Free entry and efficient rent seeking

  • Richard S. Higgins
  • William F. ShughartII
  • Robert D. Tollison

Abstract

This paper concerns rent seeking and the extent to which rents are dissipated under various circumstances. Gordon Tullock’s (1967) insight that expenditures made to capture an artificially created transfer represent a social waste suggested that the cost to the economy of monopoly and regulation is greater than the simple Harberger (1954) deadweight loss. Indeed, under Tullock’s original formulation and in the extensions of his work by Krueger (1974) and Posner (1975), rents are exactly dissipated at the social level ($1 is spent to capture $1), so that the total welfare loss from such activities is equal to the Harberger triangle plus the rectangle of monopoly profits.

Keywords

Federal Communication Commission Rent Seeker Monopoly Rent Active Rent Seeker Rent Dissipation 
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Notes

  1. 1.
    In a recent paper, Corcoran (1984) raises several of the same points about Tullock’s analysis which we independently noted, and which are set out in the remainder of Section 2. He suggests, for example, that bidders will enter until in the long run the expected payoff from playing the game is just equal to the return realizable from alternative investments, and that in equilibrium, the number of contestants depends only upon the value of the parameter, R, which in Tullock’s model represents the structure of marginal costs facing the participants. Corcoran goes on to state, correctly, that aggregate rent-seeking expenditures will in the long run be invariant with respect to R. What Corcoran fails to note (and what Tullock, 1984, shows suspicion of, but does not fully demonstrate in his comment) is that for the zero-profit result to make sense, R must be restricted to the interval (1, 2). Where we differ from Corcoran is in our development of a more general approach to the question of rent dissipation under conditions of free entry (see Section 3).Google Scholar
  2. 2.
    The number of potential rent seekers is fixed in our model. We do not analyze the decision to be among the pool of potential rent seekers.Google Scholar
  3. 3.
    Thus, our rent-seeking model is analogous to Shubik’s (1959) game-theoretic model of oligopoly in which firms in-being are distinguished from active competitors.Google Scholar
  4. 4.
    The major exception is Corcoran (1984); see note 1. One may question whether equilibrium is the appropriate restriction to apply to the problem of rent seeking for a known monopoly right. Consider Frank Knight’s example of the California gold rush. Overinvestment occurred in that case because no one entrant could possibly determine how many others would attempt to stake claims. Admittedly, our model requires that all players have this type of information, but we think that the assumption is justifiable on the ground that it permits us to derive testable implications about the determinants of rent-seeking activity.Google Scholar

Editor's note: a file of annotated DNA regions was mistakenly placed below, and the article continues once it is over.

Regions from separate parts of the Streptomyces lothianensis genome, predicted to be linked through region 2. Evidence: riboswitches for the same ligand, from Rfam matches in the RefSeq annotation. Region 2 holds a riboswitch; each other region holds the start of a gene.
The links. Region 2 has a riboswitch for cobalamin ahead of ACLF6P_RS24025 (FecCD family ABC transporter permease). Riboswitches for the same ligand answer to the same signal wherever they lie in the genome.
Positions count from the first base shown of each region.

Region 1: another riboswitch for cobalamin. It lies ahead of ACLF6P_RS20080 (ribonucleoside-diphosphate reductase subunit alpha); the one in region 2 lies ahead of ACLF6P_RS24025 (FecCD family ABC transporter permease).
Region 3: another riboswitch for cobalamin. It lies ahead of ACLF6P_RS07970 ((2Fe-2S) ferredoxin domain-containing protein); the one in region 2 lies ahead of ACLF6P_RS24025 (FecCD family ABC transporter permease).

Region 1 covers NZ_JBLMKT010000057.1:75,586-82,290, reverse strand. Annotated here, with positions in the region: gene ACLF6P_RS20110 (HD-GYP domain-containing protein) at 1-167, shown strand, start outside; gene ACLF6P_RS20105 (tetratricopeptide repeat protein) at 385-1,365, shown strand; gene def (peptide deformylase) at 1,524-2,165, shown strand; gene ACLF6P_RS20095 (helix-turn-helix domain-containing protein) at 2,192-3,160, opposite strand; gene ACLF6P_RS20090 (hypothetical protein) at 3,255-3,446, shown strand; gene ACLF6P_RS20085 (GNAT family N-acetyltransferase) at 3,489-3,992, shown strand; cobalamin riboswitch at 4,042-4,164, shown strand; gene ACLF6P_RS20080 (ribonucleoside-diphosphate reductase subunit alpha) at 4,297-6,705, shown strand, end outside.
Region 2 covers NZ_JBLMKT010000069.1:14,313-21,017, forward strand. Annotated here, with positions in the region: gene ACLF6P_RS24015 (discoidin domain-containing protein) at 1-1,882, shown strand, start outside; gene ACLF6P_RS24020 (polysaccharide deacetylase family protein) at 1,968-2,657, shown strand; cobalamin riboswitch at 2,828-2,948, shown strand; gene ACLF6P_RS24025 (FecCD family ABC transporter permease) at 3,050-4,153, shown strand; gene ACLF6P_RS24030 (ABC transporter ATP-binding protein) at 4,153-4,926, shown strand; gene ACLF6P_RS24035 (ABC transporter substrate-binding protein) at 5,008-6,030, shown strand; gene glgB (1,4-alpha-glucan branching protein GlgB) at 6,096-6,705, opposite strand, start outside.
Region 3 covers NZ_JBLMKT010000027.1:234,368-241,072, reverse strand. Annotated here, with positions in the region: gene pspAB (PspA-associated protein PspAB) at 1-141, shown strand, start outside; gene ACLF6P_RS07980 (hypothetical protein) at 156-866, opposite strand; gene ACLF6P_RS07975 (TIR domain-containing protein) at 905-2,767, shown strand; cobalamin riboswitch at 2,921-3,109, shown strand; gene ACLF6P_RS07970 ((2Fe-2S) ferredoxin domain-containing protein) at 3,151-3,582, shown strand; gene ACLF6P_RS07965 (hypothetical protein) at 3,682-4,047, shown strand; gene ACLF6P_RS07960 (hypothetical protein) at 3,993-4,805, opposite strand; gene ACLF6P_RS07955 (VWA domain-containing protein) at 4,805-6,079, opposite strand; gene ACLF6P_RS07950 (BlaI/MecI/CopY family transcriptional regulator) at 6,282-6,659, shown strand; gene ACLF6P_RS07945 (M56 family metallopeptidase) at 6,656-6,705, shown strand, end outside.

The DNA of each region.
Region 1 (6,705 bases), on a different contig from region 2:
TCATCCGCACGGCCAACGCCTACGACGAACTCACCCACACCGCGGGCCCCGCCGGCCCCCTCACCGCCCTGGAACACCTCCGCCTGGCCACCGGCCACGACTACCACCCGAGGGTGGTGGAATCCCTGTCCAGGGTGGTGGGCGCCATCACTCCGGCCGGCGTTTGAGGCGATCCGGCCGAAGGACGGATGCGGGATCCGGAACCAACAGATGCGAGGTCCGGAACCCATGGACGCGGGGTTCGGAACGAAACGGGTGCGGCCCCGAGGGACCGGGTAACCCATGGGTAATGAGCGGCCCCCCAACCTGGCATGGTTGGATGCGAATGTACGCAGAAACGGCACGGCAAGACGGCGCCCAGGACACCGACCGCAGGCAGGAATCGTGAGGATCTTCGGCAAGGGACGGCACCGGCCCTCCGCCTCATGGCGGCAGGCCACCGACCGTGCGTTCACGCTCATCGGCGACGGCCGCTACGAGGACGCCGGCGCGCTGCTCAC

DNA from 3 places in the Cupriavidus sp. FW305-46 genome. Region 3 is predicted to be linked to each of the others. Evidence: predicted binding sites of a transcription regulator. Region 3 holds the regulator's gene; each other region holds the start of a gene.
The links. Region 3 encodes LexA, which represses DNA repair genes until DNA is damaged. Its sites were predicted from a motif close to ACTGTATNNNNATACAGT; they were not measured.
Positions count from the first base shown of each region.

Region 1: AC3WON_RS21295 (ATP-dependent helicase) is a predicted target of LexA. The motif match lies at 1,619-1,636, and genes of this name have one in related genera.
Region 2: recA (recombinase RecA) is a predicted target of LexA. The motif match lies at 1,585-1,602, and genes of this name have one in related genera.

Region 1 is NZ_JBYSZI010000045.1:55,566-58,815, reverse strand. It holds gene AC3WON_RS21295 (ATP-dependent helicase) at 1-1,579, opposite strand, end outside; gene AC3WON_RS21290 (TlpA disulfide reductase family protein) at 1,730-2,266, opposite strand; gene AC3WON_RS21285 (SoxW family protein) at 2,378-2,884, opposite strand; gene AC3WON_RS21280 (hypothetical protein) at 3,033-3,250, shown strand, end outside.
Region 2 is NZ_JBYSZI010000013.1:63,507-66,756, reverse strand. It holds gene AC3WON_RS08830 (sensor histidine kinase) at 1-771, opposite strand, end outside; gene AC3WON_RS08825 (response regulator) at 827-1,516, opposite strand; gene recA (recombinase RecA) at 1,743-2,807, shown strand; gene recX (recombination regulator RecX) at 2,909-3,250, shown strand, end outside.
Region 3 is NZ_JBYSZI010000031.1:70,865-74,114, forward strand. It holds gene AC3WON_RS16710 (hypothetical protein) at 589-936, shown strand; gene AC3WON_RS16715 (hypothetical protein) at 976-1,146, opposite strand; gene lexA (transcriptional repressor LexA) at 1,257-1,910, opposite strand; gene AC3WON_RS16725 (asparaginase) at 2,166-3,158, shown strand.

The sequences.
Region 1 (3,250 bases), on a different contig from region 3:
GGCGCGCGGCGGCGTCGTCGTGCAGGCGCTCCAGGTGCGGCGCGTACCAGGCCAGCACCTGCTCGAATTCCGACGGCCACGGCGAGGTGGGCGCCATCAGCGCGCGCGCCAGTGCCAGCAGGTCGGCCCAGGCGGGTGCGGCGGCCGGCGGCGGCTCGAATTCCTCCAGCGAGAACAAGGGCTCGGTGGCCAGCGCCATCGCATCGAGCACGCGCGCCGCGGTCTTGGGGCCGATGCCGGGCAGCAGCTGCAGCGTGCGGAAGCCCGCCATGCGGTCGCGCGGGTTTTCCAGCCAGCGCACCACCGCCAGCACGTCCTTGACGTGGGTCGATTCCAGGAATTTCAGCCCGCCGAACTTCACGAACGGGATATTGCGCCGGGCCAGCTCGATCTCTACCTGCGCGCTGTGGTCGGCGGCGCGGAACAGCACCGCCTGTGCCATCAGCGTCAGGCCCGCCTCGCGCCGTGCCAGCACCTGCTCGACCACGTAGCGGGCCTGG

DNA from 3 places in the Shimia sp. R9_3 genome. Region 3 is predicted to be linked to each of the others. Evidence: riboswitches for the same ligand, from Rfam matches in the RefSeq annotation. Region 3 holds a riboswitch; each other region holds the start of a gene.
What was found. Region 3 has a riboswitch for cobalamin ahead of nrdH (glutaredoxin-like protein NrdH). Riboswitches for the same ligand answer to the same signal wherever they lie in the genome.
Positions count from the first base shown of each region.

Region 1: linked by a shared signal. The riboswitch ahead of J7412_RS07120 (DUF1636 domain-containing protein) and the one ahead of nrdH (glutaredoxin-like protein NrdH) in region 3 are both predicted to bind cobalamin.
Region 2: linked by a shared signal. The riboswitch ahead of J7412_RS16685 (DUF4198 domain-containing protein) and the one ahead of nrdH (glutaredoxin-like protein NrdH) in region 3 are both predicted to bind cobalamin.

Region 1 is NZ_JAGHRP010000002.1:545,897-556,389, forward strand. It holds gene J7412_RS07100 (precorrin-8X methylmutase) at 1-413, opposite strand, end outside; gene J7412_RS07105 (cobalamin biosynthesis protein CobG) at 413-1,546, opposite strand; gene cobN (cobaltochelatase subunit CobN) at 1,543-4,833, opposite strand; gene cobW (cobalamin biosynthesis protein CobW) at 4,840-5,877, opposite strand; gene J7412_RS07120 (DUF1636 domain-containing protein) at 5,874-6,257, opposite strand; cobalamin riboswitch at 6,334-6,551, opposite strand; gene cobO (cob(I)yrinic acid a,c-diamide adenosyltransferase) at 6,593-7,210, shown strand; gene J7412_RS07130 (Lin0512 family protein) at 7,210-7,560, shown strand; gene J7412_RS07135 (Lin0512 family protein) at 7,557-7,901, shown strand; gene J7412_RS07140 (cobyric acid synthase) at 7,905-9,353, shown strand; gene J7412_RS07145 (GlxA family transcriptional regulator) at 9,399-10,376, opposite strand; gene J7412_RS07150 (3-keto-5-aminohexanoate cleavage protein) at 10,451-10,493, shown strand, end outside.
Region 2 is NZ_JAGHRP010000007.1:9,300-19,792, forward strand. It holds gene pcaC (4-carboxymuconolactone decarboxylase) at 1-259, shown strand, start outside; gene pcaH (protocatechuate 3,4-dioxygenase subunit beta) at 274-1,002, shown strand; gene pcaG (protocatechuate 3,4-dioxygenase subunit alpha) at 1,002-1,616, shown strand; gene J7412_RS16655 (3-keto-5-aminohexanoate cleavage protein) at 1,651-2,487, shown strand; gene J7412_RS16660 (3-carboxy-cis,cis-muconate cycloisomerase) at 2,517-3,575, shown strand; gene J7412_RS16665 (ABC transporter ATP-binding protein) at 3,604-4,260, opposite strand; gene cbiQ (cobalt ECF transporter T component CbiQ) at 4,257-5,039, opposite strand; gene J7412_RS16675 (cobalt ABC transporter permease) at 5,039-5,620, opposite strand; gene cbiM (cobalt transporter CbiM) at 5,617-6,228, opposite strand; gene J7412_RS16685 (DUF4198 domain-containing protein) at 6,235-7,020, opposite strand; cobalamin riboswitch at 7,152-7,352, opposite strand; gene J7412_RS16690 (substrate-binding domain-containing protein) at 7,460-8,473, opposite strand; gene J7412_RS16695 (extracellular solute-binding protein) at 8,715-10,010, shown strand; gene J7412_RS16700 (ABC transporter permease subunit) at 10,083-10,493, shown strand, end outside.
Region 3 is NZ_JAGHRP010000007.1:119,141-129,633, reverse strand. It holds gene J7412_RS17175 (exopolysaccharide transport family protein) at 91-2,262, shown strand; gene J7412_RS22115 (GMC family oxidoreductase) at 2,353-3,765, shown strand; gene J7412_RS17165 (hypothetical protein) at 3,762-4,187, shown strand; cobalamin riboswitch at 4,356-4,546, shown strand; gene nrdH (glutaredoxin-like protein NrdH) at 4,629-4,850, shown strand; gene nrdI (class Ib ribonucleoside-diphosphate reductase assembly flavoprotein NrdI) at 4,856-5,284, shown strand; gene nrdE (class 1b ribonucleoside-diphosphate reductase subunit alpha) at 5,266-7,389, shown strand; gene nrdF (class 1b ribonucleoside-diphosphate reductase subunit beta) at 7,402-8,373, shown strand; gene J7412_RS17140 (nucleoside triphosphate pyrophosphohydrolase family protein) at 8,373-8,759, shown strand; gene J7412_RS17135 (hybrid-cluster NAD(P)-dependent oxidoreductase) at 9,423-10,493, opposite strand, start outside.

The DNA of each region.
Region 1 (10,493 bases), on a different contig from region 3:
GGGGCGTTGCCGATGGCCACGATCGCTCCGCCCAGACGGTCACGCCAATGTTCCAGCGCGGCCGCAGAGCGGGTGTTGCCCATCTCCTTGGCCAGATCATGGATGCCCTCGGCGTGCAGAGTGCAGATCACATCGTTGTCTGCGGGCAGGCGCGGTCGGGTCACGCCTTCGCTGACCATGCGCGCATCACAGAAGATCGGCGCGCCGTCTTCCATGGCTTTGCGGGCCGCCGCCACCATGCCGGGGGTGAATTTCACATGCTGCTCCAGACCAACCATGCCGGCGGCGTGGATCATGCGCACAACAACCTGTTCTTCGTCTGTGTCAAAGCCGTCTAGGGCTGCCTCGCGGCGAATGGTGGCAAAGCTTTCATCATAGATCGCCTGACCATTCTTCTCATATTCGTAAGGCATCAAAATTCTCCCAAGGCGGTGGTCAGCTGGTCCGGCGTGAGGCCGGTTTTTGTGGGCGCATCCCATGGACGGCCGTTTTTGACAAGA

5. 5.
    If the license is perfectly durable, L reflects the discounted value of the flow of rents in perpetuity. On the other hand, if there is some positive probability that the rents will be expropriated in the future, this will reduce the present value of the license. The exact nature of the license right in this regard is immaterial to our results.Google Scholar
  6. 7.
    Obviously, if U* were not independent of m, Er would depend on m in a more complex way.Google Scholar
  7. 8.
    Alternatively, we might have supposed the N rent seekers to make a joint effort and entry decision. We have not worked through the implications of such a model.Google Scholar
  8. 9.
    The drop-out decision would have to be modeled in the same way as the initial decision to enter. The drop-out game would be played repeatedly until the expected return to effort in the contest was nonnegative for the remaining players. Thus, for all m for which expected net return over variable cost would be negative, Ea will be limited to the loss of fixed cost.Google Scholar
  9. 10.
    Expected cost is not simply pC* because when there is only one active participant, no effort needs to be expended. The probability that a particular individual incurs only cost a is (1−p)N−1. The probability that a particular individual is not the only active rent seeker and thereby incurs cost C* is 1−(1 −p)N−1.Google Scholar

Copyright information

© Springer Science+Business Media New York 2001

Authors and Affiliations

  • Richard S. Higgins
    • 1
  • William F. ShughartII
    • 2
  • Robert D. Tollison
    • 2
  1. 1.Federal Trade CommissionUSA
  2. 2.Center for Study of Public ChoiceGeorge Mason UniversityFairfaxUSA

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